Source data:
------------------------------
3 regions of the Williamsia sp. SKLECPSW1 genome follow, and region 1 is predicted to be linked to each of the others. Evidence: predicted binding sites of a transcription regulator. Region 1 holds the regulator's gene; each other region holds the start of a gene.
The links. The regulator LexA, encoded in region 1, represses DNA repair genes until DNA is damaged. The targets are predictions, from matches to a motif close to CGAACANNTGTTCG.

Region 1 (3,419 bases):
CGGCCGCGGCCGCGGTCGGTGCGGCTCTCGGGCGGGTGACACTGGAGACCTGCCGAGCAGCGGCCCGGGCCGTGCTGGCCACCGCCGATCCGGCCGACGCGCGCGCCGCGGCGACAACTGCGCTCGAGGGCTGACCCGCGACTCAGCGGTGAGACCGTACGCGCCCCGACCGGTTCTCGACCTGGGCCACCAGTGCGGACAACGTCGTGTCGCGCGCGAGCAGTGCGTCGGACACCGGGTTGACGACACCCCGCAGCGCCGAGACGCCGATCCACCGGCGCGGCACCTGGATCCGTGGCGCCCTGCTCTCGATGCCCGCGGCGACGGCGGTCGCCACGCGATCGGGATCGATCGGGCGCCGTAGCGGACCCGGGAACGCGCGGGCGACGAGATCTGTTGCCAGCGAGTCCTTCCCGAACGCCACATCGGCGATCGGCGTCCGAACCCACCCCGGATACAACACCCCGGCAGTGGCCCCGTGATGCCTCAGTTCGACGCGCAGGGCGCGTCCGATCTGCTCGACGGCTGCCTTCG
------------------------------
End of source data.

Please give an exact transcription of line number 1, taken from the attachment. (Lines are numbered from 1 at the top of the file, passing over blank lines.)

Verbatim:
3 regions of the Williamsia sp. SKLECPSW1 genome follow, and region 1 is predicted to be linked to each of the others. Evidence: predicted binding sites of a transcription regulator. Region 1 holds the regulator's gene; each other region holds the start of a gene.